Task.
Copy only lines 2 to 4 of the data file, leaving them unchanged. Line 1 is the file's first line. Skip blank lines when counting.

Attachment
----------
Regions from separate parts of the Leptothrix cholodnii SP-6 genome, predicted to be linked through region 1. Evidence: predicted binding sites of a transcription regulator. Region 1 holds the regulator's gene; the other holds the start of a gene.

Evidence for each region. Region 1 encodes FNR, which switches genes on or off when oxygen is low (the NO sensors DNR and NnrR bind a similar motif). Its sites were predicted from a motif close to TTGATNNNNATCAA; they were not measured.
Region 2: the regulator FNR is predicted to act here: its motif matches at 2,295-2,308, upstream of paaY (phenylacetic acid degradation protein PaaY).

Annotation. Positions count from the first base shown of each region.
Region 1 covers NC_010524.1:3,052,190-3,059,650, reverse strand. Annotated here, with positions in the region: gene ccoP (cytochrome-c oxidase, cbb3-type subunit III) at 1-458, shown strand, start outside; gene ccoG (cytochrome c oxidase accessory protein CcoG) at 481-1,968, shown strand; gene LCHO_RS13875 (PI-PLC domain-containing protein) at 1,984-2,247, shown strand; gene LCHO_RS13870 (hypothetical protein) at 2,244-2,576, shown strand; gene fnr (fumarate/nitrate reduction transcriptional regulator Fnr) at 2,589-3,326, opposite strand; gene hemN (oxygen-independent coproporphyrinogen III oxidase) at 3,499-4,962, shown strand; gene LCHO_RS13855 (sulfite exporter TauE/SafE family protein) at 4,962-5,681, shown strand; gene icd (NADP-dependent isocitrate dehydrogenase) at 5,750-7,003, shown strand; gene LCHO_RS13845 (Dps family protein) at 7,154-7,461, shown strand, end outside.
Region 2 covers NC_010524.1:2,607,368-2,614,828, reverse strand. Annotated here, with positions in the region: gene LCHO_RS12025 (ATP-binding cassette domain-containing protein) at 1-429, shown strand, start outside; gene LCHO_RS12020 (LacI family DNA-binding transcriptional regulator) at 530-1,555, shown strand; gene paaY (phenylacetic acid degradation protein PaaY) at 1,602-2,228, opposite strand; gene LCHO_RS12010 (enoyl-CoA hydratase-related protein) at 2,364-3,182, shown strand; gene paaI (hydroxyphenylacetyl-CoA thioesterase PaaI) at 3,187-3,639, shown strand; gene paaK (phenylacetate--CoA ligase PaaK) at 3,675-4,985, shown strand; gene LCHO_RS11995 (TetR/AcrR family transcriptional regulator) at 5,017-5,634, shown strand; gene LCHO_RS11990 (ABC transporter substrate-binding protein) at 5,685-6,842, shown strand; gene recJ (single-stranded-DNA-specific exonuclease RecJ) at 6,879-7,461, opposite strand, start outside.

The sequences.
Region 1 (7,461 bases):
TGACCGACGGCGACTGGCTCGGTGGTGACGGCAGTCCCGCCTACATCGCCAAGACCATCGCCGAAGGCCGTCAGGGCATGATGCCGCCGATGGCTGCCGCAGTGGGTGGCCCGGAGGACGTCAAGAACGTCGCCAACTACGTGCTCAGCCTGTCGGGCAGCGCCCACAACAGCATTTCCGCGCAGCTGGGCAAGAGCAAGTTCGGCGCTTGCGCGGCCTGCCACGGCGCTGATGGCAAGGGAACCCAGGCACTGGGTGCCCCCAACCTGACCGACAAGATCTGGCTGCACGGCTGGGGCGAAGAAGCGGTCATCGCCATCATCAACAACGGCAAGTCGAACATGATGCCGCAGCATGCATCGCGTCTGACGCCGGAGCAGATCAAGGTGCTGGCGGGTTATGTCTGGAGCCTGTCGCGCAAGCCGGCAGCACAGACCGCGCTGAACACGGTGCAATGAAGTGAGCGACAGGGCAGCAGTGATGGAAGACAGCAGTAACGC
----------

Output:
Evidence for each region. Region 1 encodes FNR, which switches genes on or off when oxygen is low (the NO sensors DNR and NnrR bind a similar motif). Its sites were predicted from a motif close to TTGATNNNNATCAA; they were not measured.
Region 2: the regulator FNR is predicted to act here: its motif matches at 2,295-2,308, upstream of paaY (phenylacetic acid degradation protein PaaY).

Annotation. Positions count from the first base shown of each region.